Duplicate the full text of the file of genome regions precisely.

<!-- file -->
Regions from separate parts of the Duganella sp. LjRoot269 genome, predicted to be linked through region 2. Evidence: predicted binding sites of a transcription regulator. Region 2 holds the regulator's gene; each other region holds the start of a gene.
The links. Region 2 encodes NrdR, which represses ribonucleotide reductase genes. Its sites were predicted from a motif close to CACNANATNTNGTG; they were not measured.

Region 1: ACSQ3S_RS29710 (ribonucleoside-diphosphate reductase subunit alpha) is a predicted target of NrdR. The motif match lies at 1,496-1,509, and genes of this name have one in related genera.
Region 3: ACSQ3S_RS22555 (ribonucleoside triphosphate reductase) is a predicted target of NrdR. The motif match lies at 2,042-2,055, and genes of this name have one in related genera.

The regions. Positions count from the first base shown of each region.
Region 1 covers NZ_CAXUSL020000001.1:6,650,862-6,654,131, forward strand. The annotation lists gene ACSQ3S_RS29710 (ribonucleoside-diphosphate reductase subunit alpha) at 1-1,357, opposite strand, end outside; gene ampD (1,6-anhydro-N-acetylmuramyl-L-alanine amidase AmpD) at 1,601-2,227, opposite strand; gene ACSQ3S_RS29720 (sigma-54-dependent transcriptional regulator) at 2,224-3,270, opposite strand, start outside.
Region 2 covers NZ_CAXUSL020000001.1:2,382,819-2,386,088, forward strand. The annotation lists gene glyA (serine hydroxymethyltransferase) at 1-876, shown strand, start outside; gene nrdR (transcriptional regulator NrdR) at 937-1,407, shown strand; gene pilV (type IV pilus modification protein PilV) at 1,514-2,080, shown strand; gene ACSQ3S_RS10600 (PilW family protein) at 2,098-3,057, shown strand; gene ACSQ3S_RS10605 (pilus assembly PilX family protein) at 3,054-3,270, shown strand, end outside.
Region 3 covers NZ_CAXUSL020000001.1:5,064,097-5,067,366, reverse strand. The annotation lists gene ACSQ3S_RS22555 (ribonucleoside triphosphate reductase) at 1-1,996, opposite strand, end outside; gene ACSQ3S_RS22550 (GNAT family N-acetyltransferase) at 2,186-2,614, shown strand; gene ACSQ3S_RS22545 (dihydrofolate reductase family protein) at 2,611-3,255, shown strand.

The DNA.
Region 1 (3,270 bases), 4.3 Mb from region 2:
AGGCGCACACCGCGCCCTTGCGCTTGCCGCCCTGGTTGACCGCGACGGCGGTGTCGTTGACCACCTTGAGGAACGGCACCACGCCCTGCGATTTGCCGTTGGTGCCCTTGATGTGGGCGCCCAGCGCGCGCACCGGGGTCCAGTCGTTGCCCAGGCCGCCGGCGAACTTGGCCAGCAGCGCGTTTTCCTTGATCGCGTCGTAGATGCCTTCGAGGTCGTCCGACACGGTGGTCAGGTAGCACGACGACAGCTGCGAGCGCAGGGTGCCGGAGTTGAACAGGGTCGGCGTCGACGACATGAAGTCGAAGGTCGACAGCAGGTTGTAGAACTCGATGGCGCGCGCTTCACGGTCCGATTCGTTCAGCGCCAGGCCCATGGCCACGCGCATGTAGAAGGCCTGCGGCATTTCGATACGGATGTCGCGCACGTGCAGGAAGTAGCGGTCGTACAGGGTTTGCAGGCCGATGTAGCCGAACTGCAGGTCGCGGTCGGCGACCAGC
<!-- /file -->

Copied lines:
Regions from separate parts of the Duganella sp. LjRoot269 genome, predicted to be linked through region 2. Evidence: predicted binding sites of a transcription regulator. Region 2 holds the regulator's gene; each other region holds the start of a gene.
The links. Region 2 encodes NrdR, which represses ribonucleotide reductase genes. Its sites were predicted from a motif close to CACNANATNTNGTG; they were not measured.

Region 1: ACSQ3S_RS29710 (ribonucleoside-diphosphate reductase subunit alpha) is a predicted target of NrdR. The motif match lies at 1,496-1,509, and genes of this name have one in related genera.
Region 3: ACSQ3S_RS22555 (ribonucleoside triphosphate reductase) is a predicted target of NrdR. The motif match lies at 2,042-2,055, and genes of this name have one in related genera.

The regions. Positions count from the first base shown of each region.
Region 1 covers NZ_CAXUSL020000001.1:6,650,862-6,654,131, forward strand. The annotation lists gene ACSQ3S_RS29710 (ribonucleoside-diphosphate reductase subunit alpha) at 1-1,357, opposite strand, end outside; gene ampD (1,6-anhydro-N-acetylmuramyl-L-alanine amidase AmpD) at 1,601-2,227, opposite strand; gene ACSQ3S_RS29720 (sigma-54-dependent transcriptional regulator) at 2,224-3,270, opposite strand, start outside.
Region 2 covers NZ_CAXUSL020000001.1:2,382,819-2,386,088, forward strand. The annotation lists gene glyA (serine hydroxymethyltransferase) at 1-876, shown strand, start outside; gene nrdR (transcriptional regulator NrdR) at 937-1,407, shown strand; gene pilV (type IV pilus modification protein PilV) at 1,514-2,080, shown strand; gene ACSQ3S_RS10600 (PilW family protein) at 2,098-3,057, shown strand; gene ACSQ3S_RS10605 (pilus assembly PilX family protein) at 3,054-3,270, shown strand, end outside.
Region 3 covers NZ_CAXUSL020000001.1:5,064,097-5,067,366, reverse strand. The annotation lists gene ACSQ3S_RS22555 (ribonucleoside triphosphate reductase) at 1-1,996, opposite strand, end outside; gene ACSQ3S_RS22550 (GNAT family N-acetyltransferase) at 2,186-2,614, shown strand; gene ACSQ3S_RS22545 (dihydrofolate reductase family protein) at 2,611-3,255, shown strand.

The DNA.
Region 1 (3,270 bases), 4.3 Mb from region 2:
AGGCGCACACCGCGCCCTTGCGCTTGCCGCCCTGGTTGACCGCGACGGCGGTGTCGTTGACCACCTTGAGGAACGGCACCACGCCCTGCGATTTGCCGTTGGTGCCCTTGATGTGGGCGCCCAGCGCGCGCACCGGGGTCCAGTCGTTGCCCAGGCCGCCGGCGAACTTGGCCAGCAGCGCGTTTTCCTTGATCGCGTCGTAGATGCCTTCGAGGTCGTCCGACACGGTGGTCAGGTAGCACGACGACAGCTGCGAGCGCAGGGTGCCGGAGTTGAACAGGGTCGGCGTCGACGACATGAAGTCGAAGGTCGACAGCAGGTTGTAGAACTCGATGGCGCGCGCTTCACGGTCCGATTCGTTCAGCGCCAGGCCCATGGCCACGCGCATGTAGAAGGCCTGCGGCATTTCGATACGGATGTCGCGCACGTGCAGGAAGTAGCGGTCGTACAGGGTTTGCAGGCCGATGTAGCCGAACTGCAGGTCGCGGTCGGCGACCAGC